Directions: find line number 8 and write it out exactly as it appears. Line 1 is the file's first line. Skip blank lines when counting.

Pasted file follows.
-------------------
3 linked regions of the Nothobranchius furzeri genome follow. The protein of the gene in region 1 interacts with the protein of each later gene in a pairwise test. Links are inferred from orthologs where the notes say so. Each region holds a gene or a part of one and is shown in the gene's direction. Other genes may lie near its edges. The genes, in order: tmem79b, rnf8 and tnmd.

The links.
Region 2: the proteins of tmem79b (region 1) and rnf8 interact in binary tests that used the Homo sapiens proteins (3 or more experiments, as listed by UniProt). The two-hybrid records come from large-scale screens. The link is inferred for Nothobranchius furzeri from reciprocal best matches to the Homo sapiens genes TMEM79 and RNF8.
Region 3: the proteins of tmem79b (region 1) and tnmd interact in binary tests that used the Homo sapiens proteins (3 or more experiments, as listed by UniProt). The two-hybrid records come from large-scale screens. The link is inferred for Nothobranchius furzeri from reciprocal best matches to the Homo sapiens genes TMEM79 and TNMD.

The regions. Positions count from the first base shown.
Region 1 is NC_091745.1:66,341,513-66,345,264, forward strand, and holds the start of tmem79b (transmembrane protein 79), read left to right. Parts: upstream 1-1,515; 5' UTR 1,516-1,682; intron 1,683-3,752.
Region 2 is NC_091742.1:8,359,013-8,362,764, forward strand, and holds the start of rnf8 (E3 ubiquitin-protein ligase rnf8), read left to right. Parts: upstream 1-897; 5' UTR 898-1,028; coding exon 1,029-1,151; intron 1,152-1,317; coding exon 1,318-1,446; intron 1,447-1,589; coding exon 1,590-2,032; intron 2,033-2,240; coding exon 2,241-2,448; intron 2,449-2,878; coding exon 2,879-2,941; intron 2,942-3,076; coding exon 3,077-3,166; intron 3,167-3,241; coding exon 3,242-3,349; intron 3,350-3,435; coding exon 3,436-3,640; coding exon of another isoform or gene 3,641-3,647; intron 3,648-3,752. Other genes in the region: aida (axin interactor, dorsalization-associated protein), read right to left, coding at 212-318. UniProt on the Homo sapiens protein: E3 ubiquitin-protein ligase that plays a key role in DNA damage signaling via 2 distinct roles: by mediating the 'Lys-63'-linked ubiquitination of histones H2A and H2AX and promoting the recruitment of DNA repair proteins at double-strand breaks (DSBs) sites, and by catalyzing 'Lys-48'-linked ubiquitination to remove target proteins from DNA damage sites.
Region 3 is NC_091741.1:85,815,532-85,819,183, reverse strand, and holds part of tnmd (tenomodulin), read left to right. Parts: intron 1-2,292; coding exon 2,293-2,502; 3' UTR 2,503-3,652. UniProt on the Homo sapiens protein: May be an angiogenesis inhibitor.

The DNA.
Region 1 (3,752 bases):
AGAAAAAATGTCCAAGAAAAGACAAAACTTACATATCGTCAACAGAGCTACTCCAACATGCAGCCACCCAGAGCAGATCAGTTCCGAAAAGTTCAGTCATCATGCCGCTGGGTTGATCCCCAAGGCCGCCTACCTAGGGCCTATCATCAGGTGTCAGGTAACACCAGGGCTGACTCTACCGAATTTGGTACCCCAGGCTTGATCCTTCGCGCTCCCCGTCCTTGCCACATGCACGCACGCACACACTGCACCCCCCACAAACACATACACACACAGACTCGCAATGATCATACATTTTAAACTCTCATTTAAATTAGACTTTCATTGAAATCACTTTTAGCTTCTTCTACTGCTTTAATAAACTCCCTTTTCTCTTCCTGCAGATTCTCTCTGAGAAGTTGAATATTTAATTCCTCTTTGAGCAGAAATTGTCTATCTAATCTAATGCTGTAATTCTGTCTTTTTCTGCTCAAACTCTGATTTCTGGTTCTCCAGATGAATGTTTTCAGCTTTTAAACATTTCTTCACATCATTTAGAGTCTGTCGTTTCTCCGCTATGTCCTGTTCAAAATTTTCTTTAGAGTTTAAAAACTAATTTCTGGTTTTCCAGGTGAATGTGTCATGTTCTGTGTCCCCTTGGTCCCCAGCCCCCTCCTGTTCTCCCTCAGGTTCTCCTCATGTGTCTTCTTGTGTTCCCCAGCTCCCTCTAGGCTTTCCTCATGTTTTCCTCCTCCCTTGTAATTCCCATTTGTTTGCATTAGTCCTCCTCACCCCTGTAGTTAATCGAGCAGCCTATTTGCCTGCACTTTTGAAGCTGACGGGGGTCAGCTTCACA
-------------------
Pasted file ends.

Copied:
Region 3 is NC_091741.1:85,815,532-85,819,183, reverse strand, and holds part of tnmd (tenomodulin), read left to right. Parts: intron 1-2,292; coding exon 2,293-2,502; 3' UTR 2,503-3,652. UniProt on the Homo sapiens protein: May be an angiogenesis inhibitor.